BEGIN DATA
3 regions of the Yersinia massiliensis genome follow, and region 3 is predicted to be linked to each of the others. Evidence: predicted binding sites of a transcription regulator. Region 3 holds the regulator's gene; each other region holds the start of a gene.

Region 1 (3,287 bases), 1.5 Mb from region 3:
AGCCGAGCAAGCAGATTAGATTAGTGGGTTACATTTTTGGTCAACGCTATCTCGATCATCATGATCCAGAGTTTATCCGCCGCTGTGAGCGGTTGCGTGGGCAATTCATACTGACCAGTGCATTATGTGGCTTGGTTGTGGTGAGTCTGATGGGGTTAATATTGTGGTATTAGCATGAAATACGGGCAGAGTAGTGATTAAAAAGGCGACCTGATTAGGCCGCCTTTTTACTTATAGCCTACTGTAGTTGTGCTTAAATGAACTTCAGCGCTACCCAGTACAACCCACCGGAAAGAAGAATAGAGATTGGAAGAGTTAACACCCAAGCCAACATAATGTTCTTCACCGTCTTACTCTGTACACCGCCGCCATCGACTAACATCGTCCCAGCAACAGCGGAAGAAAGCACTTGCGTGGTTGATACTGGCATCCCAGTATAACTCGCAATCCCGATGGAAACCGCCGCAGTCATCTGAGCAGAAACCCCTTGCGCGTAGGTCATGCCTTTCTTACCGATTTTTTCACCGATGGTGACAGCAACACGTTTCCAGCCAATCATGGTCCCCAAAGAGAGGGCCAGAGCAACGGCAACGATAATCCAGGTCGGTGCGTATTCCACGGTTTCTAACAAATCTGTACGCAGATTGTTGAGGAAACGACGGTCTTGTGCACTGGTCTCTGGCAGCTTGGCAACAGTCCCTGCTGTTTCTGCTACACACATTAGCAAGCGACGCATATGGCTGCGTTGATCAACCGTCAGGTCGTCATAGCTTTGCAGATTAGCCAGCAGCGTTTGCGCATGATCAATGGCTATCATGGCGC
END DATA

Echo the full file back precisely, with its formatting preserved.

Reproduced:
3 regions of the Yersinia massiliensis genome follow, and region 3 is predicted to be linked to each of the others. Evidence: predicted binding sites of a transcription regulator. Region 3 holds the regulator's gene; each other region holds the start of a gene.

Region 1 (3,287 bases), 1.5 Mb from region 3:
AGCCGAGCAAGCAGATTAGATTAGTGGGTTACATTTTTGGTCAACGCTATCTCGATCATCATGATCCAGAGTTTATCCGCCGCTGTGAGCGGTTGCGTGGGCAATTCATACTGACCAGTGCATTATGTGGCTTGGTTGTGGTGAGTCTGATGGGGTTAATATTGTGGTATTAGCATGAAATACGGGCAGAGTAGTGATTAAAAAGGCGACCTGATTAGGCCGCCTTTTTACTTATAGCCTACTGTAGTTGTGCTTAAATGAACTTCAGCGCTACCCAGTACAACCCACCGGAAAGAAGAATAGAGATTGGAAGAGTTAACACCCAAGCCAACATAATGTTCTTCACCGTCTTACTCTGTACACCGCCGCCATCGACTAACATCGTCCCAGCAACAGCGGAAGAAAGCACTTGCGTGGTTGATACTGGCATCCCAGTATAACTCGCAATCCCGATGGAAACCGCCGCAGTCATCTGAGCAGAAACCCCTTGCGCGTAGGTCATGCCTTTCTTACCGATTTTTTCACCGATGGTGACAGCAACACGTTTCCAGCCAATCATGGTCCCCAAAGAGAGGGCCAGAGCAACGGCAACGATAATCCAGGTCGGTGCGTATTCCACGGTTTCTAACAAATCTGTACGCAGATTGTTGAGGAAACGACGGTCTTGTGCACTGGTCTCTGGCAGCTTGGCAACAGTCCCTGCTGTTTCTGCTACACACATTAGCAAGCGACGCATATGGCTGCGTTGATCAACCGTCAGGTCGTCATAGCTTTGCAGATTAGCCAGCAGCGTTTGCGCATGATCAATGGCTATCATGGCGC